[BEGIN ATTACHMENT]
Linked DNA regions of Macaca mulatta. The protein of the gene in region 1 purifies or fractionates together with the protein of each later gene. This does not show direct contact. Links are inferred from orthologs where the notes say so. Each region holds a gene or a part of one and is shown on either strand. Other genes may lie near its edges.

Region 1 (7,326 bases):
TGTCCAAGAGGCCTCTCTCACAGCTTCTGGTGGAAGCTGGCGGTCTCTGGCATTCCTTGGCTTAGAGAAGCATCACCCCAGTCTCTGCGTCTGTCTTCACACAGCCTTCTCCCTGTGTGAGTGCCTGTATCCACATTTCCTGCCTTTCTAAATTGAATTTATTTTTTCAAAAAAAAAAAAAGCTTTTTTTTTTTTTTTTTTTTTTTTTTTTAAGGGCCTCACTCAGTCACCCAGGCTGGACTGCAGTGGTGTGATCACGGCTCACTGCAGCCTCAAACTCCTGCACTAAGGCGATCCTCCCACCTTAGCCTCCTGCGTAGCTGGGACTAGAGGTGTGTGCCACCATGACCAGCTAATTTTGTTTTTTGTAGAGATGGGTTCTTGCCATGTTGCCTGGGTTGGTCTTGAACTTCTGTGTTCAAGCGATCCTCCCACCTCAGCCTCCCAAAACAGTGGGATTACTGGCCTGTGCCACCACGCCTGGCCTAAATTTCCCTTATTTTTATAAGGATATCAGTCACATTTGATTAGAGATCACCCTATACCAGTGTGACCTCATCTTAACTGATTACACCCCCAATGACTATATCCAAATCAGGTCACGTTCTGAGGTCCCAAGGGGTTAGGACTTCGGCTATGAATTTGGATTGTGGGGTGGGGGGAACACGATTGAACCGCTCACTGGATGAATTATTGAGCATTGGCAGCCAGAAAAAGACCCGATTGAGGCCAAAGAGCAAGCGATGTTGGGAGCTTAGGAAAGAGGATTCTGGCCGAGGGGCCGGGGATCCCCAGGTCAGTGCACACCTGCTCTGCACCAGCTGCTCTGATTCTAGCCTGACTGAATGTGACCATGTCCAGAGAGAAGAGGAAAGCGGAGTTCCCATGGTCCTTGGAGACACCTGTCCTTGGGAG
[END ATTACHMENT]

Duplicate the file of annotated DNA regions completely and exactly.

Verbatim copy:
Linked DNA regions of Macaca mulatta. The protein of the gene in region 1 purifies or fractionates together with the protein of each later gene. This does not show direct contact. Links are inferred from orthologs where the notes say so. Each region holds a gene or a part of one and is shown on either strand. Other genes may lie near its edges.

Region 1 (7,326 bases):
TGTCCAAGAGGCCTCTCTCACAGCTTCTGGTGGAAGCTGGCGGTCTCTGGCATTCCTTGGCTTAGAGAAGCATCACCCCAGTCTCTGCGTCTGTCTTCACACAGCCTTCTCCCTGTGTGAGTGCCTGTATCCACATTTCCTGCCTTTCTAAATTGAATTTATTTTTTCAAAAAAAAAAAAAGCTTTTTTTTTTTTTTTTTTTTTTTTTTTTAAGGGCCTCACTCAGTCACCCAGGCTGGACTGCAGTGGTGTGATCACGGCTCACTGCAGCCTCAAACTCCTGCACTAAGGCGATCCTCCCACCTTAGCCTCCTGCGTAGCTGGGACTAGAGGTGTGTGCCACCATGACCAGCTAATTTTGTTTTTTGTAGAGATGGGTTCTTGCCATGTTGCCTGGGTTGGTCTTGAACTTCTGTGTTCAAGCGATCCTCCCACCTCAGCCTCCCAAAACAGTGGGATTACTGGCCTGTGCCACCACGCCTGGCCTAAATTTCCCTTATTTTTATAAGGATATCAGTCACATTTGATTAGAGATCACCCTATACCAGTGTGACCTCATCTTAACTGATTACACCCCCAATGACTATATCCAAATCAGGTCACGTTCTGAGGTCCCAAGGGGTTAGGACTTCGGCTATGAATTTGGATTGTGGGGTGGGGGGAACACGATTGAACCGCTCACTGGATGAATTATTGAGCATTGGCAGCCAGAAAAAGACCCGATTGAGGCCAAAGAGCAAGCGATGTTGGGAGCTTAGGAAAGAGGATTCTGGCCGAGGGGCCGGGGATCCCCAGGTCAGTGCACACCTGCTCTGCACCAGCTGCTCTGATTCTAGCCTGACTGAATGTGACCATGTCCAGAGAGAAGAGGAAAGCGGAGTTCCCATGGTCCTTGGAGACACCTGTCCTTGGGAG